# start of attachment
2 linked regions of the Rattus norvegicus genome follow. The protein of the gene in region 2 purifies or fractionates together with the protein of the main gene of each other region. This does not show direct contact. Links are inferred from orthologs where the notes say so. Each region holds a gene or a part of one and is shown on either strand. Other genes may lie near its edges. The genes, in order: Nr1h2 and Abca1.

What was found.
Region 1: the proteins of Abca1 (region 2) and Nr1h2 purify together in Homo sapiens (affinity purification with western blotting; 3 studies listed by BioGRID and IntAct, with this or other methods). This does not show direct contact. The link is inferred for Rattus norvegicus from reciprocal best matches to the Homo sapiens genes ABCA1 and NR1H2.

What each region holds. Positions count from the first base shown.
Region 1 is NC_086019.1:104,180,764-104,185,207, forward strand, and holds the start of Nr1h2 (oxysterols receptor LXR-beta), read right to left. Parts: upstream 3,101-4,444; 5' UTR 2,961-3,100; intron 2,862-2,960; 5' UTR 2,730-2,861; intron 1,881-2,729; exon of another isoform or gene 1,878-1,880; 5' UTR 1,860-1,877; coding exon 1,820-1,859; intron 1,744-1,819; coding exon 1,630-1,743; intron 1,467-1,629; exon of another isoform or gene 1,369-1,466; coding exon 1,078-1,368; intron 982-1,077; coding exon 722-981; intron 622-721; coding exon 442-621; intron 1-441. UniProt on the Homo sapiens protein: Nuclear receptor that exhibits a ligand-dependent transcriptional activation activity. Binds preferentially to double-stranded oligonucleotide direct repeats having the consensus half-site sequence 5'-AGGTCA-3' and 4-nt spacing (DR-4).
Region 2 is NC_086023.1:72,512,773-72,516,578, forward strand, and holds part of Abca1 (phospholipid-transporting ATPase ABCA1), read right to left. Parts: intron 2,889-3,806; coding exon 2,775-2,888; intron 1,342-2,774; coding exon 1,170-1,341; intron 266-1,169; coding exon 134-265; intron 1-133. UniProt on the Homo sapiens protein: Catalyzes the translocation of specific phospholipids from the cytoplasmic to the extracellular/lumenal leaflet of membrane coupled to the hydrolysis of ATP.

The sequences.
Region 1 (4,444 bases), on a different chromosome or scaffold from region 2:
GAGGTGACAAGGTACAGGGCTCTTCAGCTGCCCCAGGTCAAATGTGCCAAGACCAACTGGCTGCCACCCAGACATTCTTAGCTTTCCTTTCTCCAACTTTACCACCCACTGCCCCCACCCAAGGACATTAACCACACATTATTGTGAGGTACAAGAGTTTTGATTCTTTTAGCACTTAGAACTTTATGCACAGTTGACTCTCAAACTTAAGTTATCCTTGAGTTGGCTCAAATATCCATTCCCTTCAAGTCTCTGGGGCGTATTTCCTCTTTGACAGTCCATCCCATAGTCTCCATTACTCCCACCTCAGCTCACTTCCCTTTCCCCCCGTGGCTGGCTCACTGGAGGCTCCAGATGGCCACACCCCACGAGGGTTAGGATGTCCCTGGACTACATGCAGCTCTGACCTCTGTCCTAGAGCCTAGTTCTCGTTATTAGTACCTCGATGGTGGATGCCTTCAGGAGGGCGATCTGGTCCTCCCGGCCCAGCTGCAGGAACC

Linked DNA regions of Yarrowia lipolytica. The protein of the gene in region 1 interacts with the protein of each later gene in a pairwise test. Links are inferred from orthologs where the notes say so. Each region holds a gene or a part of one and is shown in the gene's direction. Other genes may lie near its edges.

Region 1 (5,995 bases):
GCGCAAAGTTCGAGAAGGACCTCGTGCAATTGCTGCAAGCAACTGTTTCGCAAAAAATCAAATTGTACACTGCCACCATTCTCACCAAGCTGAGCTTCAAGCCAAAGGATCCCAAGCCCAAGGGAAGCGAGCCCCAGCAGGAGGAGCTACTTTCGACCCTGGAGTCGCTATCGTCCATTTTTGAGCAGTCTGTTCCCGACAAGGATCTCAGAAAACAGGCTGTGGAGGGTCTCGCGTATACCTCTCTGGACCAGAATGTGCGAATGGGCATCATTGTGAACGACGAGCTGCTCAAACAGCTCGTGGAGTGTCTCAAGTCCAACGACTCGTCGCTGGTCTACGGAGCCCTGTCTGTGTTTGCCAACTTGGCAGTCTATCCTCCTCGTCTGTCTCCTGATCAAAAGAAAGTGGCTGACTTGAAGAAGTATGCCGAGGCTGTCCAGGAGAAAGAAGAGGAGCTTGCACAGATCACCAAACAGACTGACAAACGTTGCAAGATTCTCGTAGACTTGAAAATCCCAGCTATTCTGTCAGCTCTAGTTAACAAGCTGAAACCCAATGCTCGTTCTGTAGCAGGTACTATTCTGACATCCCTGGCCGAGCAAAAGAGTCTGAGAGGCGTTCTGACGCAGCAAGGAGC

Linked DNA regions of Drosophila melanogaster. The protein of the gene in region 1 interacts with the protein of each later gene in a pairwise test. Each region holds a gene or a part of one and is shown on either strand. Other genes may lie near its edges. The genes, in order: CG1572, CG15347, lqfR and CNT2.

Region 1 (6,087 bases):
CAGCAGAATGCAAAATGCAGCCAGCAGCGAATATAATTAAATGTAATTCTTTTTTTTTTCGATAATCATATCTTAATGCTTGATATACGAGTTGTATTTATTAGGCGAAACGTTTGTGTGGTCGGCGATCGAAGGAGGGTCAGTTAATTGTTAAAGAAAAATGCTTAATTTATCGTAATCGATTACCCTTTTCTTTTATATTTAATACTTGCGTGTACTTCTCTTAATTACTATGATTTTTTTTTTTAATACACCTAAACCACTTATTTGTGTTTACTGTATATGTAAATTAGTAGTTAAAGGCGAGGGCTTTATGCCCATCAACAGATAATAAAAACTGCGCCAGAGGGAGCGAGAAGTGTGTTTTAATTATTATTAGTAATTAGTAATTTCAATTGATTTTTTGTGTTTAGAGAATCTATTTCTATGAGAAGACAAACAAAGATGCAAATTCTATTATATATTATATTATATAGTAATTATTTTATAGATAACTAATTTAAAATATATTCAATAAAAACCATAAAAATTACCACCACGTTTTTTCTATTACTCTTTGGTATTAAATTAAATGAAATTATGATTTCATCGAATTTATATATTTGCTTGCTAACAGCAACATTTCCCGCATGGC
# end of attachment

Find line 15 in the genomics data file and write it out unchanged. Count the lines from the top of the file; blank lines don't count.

CAGCAGAATGCAAAATGCAGCCAGCAGCGAATATAATTAAATGTAATTCTTTTTTTTTTCGATAATCATATCTTAATGCTTGATATACGAGTTGTATTTATTAGGCGAAACGTTTGTGTGGTCGGCGATCGAAGGAGGGTCAGTTAATTGTTAAAGAAAAATGCTTAATTTATCGTAATCGATTACCCTTTTCTTTTATATTTAATACTTGCGTGTACTTCTCTTAATTACTATGATTTTTTTTTTTAATACACCTAAACCACTTATTTGTGTTTACTGTATATGTAAATTAGTAGTTAAAGGCGAGGGCTTTATGCCCATCAACAGATAATAAAAACTGCGCCAGAGGGAGCGAGAAGTGTGTTTTAATTATTATTAGTAATTAGTAATTTCAATTGATTTTTTGTGTTTAGAGAATCTATTTCTATGAGAAGACAAACAAAGATGCAAATTCTATTATATATTATATTATATAGTAATTATTTTATAGATAACTAATTTAAAATATATTCAATAAAAACCATAAAAATTACCACCACGTTTTTTCTATTACTCTTTGGTATTAAATTAAATGAAATTATGATTTCATCGAATTTATATATTTGCTTGCTAACAGCAACATTTCCCGCATGGC